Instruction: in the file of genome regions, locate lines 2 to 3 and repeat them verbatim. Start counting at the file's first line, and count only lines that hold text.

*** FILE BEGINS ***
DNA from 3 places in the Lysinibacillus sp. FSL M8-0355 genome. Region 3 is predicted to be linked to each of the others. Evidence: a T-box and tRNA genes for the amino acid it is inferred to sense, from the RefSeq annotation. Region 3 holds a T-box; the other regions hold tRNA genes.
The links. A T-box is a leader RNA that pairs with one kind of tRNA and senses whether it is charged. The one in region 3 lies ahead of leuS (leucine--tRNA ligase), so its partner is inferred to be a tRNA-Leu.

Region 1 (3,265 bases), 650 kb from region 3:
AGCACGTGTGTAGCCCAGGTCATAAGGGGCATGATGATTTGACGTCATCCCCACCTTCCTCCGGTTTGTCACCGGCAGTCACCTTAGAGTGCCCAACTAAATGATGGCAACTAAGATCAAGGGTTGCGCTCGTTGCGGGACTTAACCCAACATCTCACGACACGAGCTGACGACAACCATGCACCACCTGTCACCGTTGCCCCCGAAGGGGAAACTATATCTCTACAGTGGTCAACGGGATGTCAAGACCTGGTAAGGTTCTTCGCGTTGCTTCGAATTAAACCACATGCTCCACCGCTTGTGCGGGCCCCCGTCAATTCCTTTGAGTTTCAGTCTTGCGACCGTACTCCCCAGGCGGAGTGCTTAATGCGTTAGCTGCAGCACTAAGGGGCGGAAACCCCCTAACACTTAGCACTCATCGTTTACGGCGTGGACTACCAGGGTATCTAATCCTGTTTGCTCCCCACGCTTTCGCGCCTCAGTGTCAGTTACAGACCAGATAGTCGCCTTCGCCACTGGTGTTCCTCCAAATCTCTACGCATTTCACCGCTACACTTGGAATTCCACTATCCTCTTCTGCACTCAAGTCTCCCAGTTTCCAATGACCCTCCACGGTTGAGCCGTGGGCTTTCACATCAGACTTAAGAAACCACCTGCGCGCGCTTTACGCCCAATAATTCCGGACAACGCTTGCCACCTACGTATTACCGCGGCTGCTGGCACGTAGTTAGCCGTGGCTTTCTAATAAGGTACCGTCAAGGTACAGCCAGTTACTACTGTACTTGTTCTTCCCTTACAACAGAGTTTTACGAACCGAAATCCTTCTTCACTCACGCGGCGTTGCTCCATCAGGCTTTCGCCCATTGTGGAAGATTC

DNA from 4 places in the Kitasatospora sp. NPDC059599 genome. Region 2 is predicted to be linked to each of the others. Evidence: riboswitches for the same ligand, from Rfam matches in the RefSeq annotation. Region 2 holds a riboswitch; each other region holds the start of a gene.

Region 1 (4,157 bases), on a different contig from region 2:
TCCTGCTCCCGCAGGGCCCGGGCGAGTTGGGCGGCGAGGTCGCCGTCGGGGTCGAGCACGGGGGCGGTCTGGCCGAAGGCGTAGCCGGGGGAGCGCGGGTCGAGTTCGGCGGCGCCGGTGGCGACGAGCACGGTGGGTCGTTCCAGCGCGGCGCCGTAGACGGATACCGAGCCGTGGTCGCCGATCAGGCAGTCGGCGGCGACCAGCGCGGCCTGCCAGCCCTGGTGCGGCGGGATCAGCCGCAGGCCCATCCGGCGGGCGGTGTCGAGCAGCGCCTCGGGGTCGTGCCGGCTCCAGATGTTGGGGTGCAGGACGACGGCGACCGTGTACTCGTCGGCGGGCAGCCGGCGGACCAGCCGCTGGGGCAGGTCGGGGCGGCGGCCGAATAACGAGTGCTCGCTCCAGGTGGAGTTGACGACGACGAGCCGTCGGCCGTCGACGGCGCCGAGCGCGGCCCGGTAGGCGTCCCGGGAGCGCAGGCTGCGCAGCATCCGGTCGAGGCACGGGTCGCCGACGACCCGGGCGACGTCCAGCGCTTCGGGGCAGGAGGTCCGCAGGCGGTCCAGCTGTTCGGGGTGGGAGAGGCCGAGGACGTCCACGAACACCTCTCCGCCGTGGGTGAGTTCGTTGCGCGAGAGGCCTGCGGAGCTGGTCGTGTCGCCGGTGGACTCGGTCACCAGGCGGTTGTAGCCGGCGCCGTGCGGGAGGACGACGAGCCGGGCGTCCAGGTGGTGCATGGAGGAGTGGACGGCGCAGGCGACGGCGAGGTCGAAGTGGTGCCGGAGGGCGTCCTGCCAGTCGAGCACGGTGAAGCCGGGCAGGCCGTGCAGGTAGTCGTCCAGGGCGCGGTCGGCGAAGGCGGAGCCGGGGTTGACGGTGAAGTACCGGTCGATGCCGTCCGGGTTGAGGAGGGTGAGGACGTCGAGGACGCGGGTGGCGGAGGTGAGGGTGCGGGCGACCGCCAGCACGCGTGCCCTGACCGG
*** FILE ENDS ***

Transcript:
The links. A T-box is a leader RNA that pairs with one kind of tRNA and senses whether it is charged. The one in region 3 lies ahead of leuS (leucine--tRNA ligase), so its partner is inferred to be a tRNA-Leu.

Region 1 (3,265 bases), 650 kb from region 3: